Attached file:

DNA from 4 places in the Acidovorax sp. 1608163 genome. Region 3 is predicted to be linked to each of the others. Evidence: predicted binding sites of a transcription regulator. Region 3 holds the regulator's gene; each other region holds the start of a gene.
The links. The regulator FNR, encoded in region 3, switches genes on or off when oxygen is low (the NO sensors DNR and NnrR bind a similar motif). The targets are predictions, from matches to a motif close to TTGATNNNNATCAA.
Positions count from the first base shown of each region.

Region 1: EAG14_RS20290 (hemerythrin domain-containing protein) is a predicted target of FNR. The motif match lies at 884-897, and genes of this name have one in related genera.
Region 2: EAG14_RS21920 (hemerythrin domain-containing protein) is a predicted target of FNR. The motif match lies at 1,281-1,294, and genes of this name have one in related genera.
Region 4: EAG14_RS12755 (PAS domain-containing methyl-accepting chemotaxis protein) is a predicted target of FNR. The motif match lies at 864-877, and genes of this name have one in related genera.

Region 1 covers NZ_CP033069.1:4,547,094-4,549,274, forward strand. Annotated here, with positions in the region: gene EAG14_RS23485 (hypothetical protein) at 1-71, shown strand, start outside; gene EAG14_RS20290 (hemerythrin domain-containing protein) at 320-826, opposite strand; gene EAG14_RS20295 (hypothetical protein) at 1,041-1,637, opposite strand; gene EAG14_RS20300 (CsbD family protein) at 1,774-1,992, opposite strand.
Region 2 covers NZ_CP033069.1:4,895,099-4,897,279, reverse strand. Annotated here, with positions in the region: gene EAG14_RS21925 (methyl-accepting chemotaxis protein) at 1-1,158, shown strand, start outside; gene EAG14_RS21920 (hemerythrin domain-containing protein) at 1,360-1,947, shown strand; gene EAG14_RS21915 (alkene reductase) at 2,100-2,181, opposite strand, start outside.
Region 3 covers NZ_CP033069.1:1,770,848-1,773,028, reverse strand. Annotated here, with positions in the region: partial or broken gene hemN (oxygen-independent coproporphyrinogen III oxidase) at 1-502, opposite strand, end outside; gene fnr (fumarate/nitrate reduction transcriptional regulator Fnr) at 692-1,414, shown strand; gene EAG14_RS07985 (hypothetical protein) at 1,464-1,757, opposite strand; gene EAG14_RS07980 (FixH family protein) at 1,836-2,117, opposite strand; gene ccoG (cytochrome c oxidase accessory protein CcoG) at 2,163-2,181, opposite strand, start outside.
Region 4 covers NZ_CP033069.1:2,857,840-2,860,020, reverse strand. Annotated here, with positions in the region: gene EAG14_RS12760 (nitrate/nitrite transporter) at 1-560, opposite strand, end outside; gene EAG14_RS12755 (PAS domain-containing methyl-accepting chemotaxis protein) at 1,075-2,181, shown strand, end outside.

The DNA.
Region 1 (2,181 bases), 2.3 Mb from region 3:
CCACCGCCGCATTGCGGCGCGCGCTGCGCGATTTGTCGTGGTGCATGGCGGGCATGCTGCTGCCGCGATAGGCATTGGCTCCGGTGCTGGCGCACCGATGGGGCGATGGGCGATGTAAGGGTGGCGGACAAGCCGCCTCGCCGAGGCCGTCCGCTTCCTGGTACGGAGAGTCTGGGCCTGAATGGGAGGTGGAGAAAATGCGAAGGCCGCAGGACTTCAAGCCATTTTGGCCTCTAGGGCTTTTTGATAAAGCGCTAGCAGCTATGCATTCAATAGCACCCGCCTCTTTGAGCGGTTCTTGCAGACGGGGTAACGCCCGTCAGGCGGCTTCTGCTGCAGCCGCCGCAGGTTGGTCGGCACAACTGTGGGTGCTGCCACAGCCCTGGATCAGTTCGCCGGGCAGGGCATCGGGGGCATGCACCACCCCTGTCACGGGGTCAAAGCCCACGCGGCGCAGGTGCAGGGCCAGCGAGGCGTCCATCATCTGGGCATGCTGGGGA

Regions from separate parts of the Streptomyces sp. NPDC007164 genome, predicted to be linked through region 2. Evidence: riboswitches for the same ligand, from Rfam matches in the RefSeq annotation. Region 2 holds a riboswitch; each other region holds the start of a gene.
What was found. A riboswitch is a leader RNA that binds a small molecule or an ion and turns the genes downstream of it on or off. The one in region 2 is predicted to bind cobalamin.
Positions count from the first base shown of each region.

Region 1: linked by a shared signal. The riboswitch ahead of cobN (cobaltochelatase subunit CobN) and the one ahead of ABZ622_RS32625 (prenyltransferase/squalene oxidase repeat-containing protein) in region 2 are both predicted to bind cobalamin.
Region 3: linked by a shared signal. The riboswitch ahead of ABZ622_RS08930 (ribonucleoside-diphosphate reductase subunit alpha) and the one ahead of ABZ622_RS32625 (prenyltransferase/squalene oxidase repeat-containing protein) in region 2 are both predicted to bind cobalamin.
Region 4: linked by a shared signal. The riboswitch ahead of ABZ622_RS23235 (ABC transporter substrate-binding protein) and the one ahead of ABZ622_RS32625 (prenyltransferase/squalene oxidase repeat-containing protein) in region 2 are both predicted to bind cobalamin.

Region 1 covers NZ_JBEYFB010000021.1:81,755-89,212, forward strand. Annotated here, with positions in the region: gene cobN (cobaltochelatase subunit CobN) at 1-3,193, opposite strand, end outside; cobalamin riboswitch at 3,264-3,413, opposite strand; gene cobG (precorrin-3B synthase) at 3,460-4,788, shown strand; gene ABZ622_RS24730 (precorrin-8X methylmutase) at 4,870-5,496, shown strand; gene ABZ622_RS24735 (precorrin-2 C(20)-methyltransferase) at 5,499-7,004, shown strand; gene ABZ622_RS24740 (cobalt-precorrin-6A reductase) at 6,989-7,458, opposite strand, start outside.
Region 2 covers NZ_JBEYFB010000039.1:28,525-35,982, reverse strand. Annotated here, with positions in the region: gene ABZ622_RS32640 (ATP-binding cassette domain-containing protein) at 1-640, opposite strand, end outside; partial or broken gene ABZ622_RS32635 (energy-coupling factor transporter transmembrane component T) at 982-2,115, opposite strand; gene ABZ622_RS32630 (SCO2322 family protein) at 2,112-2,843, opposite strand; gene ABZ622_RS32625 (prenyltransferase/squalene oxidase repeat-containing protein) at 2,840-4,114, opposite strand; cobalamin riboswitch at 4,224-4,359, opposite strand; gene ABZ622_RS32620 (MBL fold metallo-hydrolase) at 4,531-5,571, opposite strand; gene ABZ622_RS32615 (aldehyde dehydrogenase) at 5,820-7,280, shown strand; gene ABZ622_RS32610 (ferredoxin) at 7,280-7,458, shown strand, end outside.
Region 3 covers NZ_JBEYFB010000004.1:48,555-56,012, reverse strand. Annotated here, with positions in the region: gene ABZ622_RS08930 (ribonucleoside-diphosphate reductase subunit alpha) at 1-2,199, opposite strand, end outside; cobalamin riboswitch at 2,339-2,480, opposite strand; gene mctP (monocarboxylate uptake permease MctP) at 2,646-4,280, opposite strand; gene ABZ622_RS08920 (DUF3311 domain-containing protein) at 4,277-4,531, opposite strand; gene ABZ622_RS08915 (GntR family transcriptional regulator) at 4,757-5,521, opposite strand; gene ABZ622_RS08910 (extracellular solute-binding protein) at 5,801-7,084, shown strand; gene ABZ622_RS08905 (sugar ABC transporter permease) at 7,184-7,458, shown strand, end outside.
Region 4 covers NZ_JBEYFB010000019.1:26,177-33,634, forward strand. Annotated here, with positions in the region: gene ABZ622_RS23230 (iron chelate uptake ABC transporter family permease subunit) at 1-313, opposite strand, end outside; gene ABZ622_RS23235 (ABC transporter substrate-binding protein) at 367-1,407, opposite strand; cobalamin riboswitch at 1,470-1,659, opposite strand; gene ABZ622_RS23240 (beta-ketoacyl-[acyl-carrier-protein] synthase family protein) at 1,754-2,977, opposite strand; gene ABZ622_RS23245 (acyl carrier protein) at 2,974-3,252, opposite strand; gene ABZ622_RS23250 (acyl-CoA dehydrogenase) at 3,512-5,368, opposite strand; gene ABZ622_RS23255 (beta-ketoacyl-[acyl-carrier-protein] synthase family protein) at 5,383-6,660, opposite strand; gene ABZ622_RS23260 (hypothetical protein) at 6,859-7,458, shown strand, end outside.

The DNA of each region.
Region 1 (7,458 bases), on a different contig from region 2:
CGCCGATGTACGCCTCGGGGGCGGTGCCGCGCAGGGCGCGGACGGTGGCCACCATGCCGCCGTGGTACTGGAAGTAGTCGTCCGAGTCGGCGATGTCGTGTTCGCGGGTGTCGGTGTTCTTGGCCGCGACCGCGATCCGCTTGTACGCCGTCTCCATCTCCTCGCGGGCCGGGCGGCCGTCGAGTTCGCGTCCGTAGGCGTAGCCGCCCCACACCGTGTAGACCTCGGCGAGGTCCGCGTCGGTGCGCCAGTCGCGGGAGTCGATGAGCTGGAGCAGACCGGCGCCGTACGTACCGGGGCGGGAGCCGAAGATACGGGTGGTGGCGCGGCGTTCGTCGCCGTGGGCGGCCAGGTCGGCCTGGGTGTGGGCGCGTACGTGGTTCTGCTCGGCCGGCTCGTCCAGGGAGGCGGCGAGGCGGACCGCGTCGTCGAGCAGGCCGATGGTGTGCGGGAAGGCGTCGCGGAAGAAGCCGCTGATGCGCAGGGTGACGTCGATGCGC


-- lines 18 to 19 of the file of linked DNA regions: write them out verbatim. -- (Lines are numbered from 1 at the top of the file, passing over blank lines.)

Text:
Region 3: linked by a shared signal. The riboswitch ahead of ABZ622_RS08930 (ribonucleoside-diphosphate reductase subunit alpha) and the one ahead of ABZ622_RS32625 (prenyltransferase/squalene oxidase repeat-containing protein) in region 2 are both predicted to bind cobalamin.
Region 4: linked by a shared signal. The riboswitch ahead of ABZ622_RS23235 (ABC transporter substrate-binding protein) and the one ahead of ABZ622_RS32625 (prenyltransferase/squalene oxidase repeat-containing protein) in region 2 are both predicted to bind cobalamin.